- News Home
5 December 2013 11:26 am ,
Vol. 342 ,
An animal rights group known as the Nonhuman Rights Project filed lawsuits in three New York courts this week in an...
Researchers have been hot on the trail of the elusive Denisovans, a type of ancient human known only by their DNA and...
Thousands of scientists in the Russian Academy of Sciences (RAS) are about to lose their jobs as a result of the...
Dyslexia, a learning disability that hinders reading, hasn't been associated with deficits in vision, hearing, or...
Exotic, elusive, and dangerous, snakes have fascinated humankind for millennia. They can be hard to find, yet their...
Researchers have sequenced and analyzed the first two snake genomes, which represent two evolutionary extremes. The...
Snake venoms are remarkably complex mixtures that can stun or kill prey within minutes. But more and more researchers...
At age 30, Dutch biologist Freek Vonk has built up a respectable career as a snake scientist. But in his home country,...
- 5 December 2013 11:26 am , Vol. 342 , #6163
- About Us
ScienceShot: Crystal Clear Nano-Gold
21 March 2012 2:00 pm
Superman has nothing on Jianwei Miao, at least in the vision department. Miao, a physicist at the University of California, Los Angeles, and his colleagues have developed a way to image any type of nanoparticle with unprecedented accuracy. In the picture above, the technique, called electron tomography, shows a gold nanoparticle made up of 3871 atoms. Inside the nanoparticle, the researchers could easily resolve multiple "grains" (green, gold, blue, and red) in which atoms in each grain share a common atomic alignment that is offset from neighboring grains. The technique also manages to spot many, though not all, individual atoms throughout the nanoparticle. Like a CT scan for nanoparticles, electron tomography takes dozens of snapshots of an object, slightly rotating the camera and detector with each shot. It then uses computer algorithms to stitch the image together in one composite picture. Previous electron tomography efforts have managed to resolve images down to a cube one nanometer on each side—but they could image only particles in which all the atoms are in a rigid lattice, not with separate grains, or with no defined orientation at all. Miao and colleagues report in this week's Nature that by improving their image-collection techniques, they could image any particle, although their overall resolution is slightly less than the previous record. No word yet on whether Miao has something in the works to leap over tall buildings in a single bound.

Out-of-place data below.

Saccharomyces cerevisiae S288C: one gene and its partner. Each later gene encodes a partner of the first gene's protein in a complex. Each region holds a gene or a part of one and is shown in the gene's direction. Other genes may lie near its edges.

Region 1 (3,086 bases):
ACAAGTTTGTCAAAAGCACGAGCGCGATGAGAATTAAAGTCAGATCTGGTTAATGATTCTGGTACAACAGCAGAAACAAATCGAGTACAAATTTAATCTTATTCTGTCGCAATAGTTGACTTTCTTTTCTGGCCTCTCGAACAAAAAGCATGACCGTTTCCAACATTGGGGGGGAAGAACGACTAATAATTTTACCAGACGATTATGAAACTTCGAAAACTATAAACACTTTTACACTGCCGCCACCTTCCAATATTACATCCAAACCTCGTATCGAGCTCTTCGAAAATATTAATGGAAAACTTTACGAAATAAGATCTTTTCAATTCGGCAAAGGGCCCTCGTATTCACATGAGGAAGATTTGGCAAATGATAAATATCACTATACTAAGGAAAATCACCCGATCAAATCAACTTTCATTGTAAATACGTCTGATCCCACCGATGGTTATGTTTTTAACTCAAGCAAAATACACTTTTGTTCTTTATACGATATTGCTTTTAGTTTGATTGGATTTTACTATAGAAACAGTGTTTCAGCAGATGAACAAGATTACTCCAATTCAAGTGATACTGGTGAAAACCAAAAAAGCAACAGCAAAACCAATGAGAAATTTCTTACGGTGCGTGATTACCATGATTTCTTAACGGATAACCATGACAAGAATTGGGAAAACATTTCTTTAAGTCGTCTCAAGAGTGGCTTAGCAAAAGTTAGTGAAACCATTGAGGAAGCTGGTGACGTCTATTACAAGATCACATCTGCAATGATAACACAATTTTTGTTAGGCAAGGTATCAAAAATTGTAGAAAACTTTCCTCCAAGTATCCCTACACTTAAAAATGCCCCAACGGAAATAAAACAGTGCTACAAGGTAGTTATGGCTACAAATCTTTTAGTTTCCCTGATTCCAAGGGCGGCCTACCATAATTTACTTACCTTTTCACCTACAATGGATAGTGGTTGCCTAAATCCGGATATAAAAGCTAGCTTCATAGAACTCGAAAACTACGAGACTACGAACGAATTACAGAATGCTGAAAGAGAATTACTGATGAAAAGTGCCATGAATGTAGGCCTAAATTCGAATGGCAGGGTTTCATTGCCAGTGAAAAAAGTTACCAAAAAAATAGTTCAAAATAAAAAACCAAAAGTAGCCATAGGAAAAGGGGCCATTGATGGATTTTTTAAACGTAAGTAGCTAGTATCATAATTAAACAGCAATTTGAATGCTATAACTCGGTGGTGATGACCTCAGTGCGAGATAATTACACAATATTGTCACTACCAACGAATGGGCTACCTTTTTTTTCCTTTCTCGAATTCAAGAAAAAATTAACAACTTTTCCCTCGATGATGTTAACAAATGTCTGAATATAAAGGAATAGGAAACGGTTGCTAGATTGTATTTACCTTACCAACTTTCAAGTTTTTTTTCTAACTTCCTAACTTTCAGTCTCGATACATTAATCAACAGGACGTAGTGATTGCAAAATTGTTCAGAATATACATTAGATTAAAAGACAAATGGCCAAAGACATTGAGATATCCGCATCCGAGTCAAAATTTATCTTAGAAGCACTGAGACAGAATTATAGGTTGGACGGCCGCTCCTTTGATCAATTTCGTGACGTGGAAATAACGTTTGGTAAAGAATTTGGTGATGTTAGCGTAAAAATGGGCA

See more ScienceShots.